In the United Kingdom people shows great concerns on the issue of recycling. They are exasperated with manufacturers for not making enough effort to reduce their packaging. Seareach, an online security label manufacturing company carried out research to find out what irritates people most about recycling.  

The research carried out by Seareach, showed that consumers are more irritated by the continuous usage of unrecyclable packaging materials by manufacturers and that the local councils are not providing constant recycling services across the nation.

During the research, over 3000 people who are more than 18 years were surveyed. They were asked to choose what they think is responsible for the present recycling situation in the UK. They found out that the major concerns were:

  • 39 percent choose – Manufacturers use too much packaging
  • 24% go with – Not knowing the material to recycle or not
  • 11 percent – Lack of local recycling options
  • 11% – Onus to consumer, not manufacturers
  • 6 percent – Poor recycling labels, and
  • 6% – Confusing information

The majority of the respondents show their frustration with the amount of packaging manufacturers use. A lot of them were irritated knowing that many products come with packagings that are not at present recyclable. And that despite several consumers’ complaints, manufacturers still use black plastic which cannot be recycled to package food products.

Furthermore, the research showed that most people don’t know the materials they can and can’t recycle. This is as a result of the variation in the recycling law around the country. Some councils recycle packing that others don’t. With this variation, the people will need to search for the right recycling information in their area.

The study also revealed that many of the respondents feel that the local councils are at fault for not providing enough recycling options. And a lot of them argued that the materials which are sent for recycling eventually end up in a landfill or shipped abroad.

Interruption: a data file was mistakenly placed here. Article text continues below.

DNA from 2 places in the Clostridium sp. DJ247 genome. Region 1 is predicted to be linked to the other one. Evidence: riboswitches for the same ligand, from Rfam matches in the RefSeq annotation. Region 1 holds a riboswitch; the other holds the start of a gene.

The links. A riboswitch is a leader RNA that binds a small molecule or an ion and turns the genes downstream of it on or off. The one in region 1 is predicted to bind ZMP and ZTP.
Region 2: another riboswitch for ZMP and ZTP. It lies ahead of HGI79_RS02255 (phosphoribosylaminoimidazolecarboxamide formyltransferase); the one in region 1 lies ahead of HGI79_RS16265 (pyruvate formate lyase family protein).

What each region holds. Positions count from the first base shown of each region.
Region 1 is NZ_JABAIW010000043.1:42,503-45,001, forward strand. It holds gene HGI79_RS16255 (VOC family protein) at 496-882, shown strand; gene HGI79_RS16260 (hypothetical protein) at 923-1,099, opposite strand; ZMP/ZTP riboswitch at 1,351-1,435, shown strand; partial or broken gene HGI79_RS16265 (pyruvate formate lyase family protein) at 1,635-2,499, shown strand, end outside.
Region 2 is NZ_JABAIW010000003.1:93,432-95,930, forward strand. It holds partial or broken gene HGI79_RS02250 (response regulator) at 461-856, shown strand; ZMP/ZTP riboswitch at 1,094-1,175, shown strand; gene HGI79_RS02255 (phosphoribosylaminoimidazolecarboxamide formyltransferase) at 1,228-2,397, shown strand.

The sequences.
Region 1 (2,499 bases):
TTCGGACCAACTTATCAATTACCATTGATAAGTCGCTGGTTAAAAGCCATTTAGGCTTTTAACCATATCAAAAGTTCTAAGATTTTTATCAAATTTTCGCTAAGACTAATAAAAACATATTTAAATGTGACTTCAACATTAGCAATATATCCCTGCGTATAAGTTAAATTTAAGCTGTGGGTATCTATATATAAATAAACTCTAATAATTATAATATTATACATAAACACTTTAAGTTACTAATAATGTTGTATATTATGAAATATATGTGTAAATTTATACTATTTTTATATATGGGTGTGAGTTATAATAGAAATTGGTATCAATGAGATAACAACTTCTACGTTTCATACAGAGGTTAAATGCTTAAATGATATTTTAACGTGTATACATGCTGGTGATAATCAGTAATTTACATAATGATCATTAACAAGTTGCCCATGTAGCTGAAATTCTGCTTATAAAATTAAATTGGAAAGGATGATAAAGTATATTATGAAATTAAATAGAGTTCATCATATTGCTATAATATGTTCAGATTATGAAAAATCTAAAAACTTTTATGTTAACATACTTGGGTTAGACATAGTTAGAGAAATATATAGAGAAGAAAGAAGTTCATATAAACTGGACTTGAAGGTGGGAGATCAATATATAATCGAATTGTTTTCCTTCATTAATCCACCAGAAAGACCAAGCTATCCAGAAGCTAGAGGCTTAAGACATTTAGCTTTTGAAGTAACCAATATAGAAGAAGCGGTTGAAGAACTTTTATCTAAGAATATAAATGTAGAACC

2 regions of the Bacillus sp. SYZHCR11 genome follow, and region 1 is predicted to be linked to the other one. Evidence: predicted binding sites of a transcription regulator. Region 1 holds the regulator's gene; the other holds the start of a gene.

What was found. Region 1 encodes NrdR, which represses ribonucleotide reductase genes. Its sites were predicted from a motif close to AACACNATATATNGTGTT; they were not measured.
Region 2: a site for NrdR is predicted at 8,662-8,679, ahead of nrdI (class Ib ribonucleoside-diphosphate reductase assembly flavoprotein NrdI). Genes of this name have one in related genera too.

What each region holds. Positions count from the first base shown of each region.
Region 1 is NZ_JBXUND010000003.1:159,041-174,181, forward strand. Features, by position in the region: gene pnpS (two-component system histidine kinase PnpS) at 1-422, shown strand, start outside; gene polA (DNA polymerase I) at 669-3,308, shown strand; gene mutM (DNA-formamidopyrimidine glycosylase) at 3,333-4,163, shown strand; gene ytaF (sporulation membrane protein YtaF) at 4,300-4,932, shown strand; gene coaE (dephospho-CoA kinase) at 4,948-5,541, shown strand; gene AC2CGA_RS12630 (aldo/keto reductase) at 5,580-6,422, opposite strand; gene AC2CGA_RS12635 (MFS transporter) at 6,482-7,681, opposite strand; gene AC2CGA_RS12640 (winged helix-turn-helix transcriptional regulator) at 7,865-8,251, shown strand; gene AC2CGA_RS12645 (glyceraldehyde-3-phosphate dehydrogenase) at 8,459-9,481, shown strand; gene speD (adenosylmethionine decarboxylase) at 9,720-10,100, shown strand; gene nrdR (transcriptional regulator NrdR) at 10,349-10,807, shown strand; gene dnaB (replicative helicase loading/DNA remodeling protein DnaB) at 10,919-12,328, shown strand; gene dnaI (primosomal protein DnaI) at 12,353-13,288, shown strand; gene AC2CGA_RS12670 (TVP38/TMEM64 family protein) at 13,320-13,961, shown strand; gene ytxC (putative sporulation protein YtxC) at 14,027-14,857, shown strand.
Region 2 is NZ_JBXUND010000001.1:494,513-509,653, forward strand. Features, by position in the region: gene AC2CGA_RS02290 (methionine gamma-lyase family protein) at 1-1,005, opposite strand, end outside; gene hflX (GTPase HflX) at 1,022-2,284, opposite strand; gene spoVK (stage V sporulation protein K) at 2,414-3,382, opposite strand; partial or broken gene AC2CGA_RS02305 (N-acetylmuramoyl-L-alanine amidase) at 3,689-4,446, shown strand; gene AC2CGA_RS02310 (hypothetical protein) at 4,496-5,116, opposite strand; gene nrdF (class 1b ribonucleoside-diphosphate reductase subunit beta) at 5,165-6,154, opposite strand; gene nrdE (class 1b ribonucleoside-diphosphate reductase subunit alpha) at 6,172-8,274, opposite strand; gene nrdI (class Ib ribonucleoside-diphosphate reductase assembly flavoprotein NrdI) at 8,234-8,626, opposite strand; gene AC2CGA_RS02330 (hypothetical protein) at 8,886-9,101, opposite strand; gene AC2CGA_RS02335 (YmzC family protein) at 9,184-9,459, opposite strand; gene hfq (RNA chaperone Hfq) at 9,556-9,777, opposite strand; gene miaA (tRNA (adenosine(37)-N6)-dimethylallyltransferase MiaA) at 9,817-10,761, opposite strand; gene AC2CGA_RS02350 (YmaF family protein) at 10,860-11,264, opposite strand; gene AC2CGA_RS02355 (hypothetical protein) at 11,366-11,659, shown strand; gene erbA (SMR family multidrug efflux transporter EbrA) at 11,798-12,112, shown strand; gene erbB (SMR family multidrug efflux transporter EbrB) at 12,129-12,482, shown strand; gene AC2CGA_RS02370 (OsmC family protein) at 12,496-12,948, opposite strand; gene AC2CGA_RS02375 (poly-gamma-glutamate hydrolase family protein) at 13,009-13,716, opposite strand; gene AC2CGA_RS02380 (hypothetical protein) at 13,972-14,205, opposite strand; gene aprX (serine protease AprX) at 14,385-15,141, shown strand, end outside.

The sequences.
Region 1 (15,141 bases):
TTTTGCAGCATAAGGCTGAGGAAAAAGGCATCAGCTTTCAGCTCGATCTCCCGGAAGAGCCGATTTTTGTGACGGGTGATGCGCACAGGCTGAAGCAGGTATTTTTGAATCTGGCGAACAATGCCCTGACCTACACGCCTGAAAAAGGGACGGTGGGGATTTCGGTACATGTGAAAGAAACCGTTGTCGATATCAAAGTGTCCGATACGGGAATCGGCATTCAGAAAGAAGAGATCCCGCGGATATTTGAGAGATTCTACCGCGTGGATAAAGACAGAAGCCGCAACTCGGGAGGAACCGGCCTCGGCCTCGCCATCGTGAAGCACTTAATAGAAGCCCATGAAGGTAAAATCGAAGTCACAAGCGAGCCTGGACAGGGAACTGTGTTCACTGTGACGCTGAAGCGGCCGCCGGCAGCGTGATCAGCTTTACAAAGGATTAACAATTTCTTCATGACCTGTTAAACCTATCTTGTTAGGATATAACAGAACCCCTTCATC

Seareach also asked the respondents what they thought would be the right solutions to the problem of recycling in the UK. They were asked for the ideas would you like to see adopted. The research revealed that:

  • 68% of the people would like to see – Recycling at supermarkets for all packaging
  • 67% would like to see – Consistent and understandable labeling
  • 65% would like the – Councils to be more transparent on recycling issues
  • 38% would like to use – Apps to scan barcodes for recycling info

From the above data, it means that many of the respondents want to be able to recycle at the supermarket. They also want better labeling that clearly states the materials that can be recycled or not and the provision of consistent recycling services all over the country.

They would also like to see a change in the types of materials that can be recycled and to finally put an end to packaging food with foil-plastic hybrids which can’t be recycled. The respondents also want to see the efforts of manufacturers and councils in helping consumers to recycle.

In finding lasting solutions to the situation of recycling in the UK, the following ideas were suggested by consumers

  • The councils should create more recycling centers in towns and cities.
  • The different recycling bins that can be found on the street in cities like Toronto should be adopted in the UK.
  • Use of less packaging or zero plastic packaging  
  • More options for refillable products
  • The ban on any packaging which is not currently recyclable  
  • Provision of deposit and refund schemes across the country
  • A total ban on single-use plastic bottles
  • Better recycling options for the elderly, disabled and people living in flats or sheltered accommodation

Stuart Jailer of Seareach when speaking on the research said:

“The feedback we got from this study was eye-opening with a huge amount of ideas people have and what they want to see in the UK. Everyone wants to be able to recycle effectively. However, they find this increasingly harder to do despite numerous campaigns on plastic and pollution. Improved labeling, more places to recycle various packaging types and ways to utilize technology were key points people wanted to see changed.”

He also added:

“A lot of people were concerned that even though we sort our packaging at home, once it gets to councils, we don’t know that it’s getting properly recycled. Instead, people worry that a lot of it is heading to landfills or being shipped abroad. Consumers want to have more transparency and also want to see manufacturers actually being proactive about the problem, with many people sick of the onus being on the consumer. It would be good to see a complete ban on unrecyclable packaging and a reduction in non-essential plastic products.”